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Physical Therapy for Acute Low Back Pain: Associations With Subsequent Healthcare Costs

Fritz, Julie M. PhD, PT, ATC*†; Cleland, Joshua A. PhD, DPT, FAAOMPT‡; Speckman, Matthew§; Brennan, Gerard P. PhD, PT*; Hunter, Stephen J. MS, PT, OCS*

doi: 10.1097/BRS.0b013e31817bd853
Health Services Research

Study Design. Case-control.

Objective. To examine the association between adherence to the evidence-based recommendation for active physical therapy care and clinical outcomes along with subsequent healthcare utilization and charges for 1 year after completion of physical therapy.

Summary of Background Data. Low back pain (LBP) is a common condition associated with high costs. Many patients with acute LBP receive physical therapy. The type of physical therapy care provided may impact subsequent healthcare costs.

Methods. A retrospective review was undertaken of patients age 18–60 with acute (<90 days) LBP receiving physical therapy covered by 1 insurance provider. Adherence to the recommendation for active care was determined from billing records. Disability (Oswestry) and pain (numerical pain rating) were assessed at the beginning and completion of physical therapy. Subsequent healthcare utilization for LBP and charges were recorded from insurer’s databases.

Results. Four hundred and seventy-one patients were included (mean age 41.2 years [SD = 11.0], 54% female), 28.0% received adherent care. Patients receiving adherent care had fewer physical therapy visits (mean difference 1.3 visits, P < 0.05) with lower charges (nontransformed mean difference $167, P < 0.05), greater improvement in pain (mean difference 12.3%, 95% confidence interval [CI]: 3.2–21.3) and disability (mean difference 17.6%, 95% CI: 11.1–24.1). During the year after discharge, receiving adherent care was associated with a lower likelihood of receiving prescription medication (46.2% vs. 57.2%, P < 0.05), magnetic resonance imaging (MRI) (8.3% vs. 15.9%, P < 0.05), or epidural injections (5.3% vs. 12.1%, P < 0.05).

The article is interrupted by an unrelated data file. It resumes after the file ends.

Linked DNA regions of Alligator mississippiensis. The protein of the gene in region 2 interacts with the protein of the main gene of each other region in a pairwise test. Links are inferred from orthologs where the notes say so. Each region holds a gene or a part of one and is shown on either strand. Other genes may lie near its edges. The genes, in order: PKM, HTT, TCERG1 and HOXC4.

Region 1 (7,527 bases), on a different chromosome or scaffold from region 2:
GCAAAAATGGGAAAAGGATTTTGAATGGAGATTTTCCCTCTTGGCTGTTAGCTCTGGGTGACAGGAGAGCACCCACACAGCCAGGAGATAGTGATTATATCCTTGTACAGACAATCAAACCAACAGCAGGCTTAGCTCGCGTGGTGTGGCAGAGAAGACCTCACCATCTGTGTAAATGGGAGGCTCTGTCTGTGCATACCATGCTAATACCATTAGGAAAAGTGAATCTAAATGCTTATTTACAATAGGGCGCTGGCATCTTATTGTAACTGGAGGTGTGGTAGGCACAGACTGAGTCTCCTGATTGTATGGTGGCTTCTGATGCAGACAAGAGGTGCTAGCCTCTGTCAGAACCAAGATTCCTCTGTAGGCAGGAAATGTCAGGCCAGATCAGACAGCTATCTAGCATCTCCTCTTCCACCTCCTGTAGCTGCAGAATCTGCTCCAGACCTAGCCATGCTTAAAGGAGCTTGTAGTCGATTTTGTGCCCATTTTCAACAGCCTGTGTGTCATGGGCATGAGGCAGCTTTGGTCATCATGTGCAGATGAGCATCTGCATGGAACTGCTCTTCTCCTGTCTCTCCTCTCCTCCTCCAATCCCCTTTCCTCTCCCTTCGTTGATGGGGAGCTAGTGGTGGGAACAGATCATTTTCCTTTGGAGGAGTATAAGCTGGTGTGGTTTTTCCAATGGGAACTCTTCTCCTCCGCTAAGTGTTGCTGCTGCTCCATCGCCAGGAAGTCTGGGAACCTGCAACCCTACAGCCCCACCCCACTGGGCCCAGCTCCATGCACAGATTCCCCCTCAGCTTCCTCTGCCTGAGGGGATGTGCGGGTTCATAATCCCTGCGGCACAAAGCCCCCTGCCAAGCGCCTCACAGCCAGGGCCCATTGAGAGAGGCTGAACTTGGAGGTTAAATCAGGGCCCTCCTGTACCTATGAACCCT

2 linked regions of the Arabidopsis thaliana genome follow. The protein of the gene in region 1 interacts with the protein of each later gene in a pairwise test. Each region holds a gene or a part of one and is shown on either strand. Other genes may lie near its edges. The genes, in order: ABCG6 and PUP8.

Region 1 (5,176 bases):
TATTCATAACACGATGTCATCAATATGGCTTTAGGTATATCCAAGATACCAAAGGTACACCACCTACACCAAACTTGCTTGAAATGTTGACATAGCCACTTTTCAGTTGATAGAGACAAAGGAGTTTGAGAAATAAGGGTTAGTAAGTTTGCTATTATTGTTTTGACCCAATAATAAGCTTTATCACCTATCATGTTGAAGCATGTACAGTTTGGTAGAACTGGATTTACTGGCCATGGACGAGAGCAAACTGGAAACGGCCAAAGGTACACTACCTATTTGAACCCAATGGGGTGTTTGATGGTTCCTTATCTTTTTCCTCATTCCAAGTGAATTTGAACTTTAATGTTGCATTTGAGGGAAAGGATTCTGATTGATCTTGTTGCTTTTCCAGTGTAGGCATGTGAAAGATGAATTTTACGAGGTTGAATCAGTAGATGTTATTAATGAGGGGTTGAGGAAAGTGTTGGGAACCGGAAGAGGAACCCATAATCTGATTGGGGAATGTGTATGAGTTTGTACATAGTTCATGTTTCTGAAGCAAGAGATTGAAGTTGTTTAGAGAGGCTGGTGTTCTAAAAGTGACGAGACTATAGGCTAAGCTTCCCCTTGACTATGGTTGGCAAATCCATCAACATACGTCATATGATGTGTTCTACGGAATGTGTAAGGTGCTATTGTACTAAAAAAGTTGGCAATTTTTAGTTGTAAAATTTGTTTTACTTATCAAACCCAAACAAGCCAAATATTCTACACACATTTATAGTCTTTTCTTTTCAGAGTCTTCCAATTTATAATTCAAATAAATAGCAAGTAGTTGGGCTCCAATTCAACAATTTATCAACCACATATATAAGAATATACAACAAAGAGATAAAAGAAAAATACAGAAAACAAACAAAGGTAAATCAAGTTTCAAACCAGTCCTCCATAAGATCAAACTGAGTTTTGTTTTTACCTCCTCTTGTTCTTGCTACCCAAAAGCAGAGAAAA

Conclusion. Adherence to the recommendation for active care was associated with better clinical outcomes and decreased subsequent use of prescription medication, MRI, and injections. Improving adherence to this recommendation may present an opportunity to improve the cost-effectiveness of care for acute LBP.

Many patients with acute low back pain receive physical therapy. This study found an association between receiving active physical therapy and better clinical outcomes and reduced subsequent utilization of many common procedures used in the management of low back pain. The type of physical therapy received may have implications for subsequent health care utilization and costs.

From the *Rehabilitation Agency, Intermountain Healthcare, and †Department of Physical Therapy, University of Utah, Salt Lake City, Utah; ‡Department of Physical Therapy, Franklin Pierce College, Concord, New Hampshire; and §MS SelectHealth, Salt Lake City, Utah.

Acknowledgment date: November 13, 2007. Revision date: January 14, 2008. Acceptance date: February 25, 2008.

The manuscript submitted does not contain information about medical device(s)/drug(s).

No funds were received in support of this work. No benefits in any form have been or will be received from a commercial party related directly or indirectly to the subject of this manuscript.

Address correspondence and reprint requests to: Julie M. Fritz, PhD, PT, ATC, 520 Wakara Way, Salt Lake City, UT 84108; E-mail: julie.fritz@hsc.utah.edu

© 2008 Lippincott Williams & Wilkins, Inc.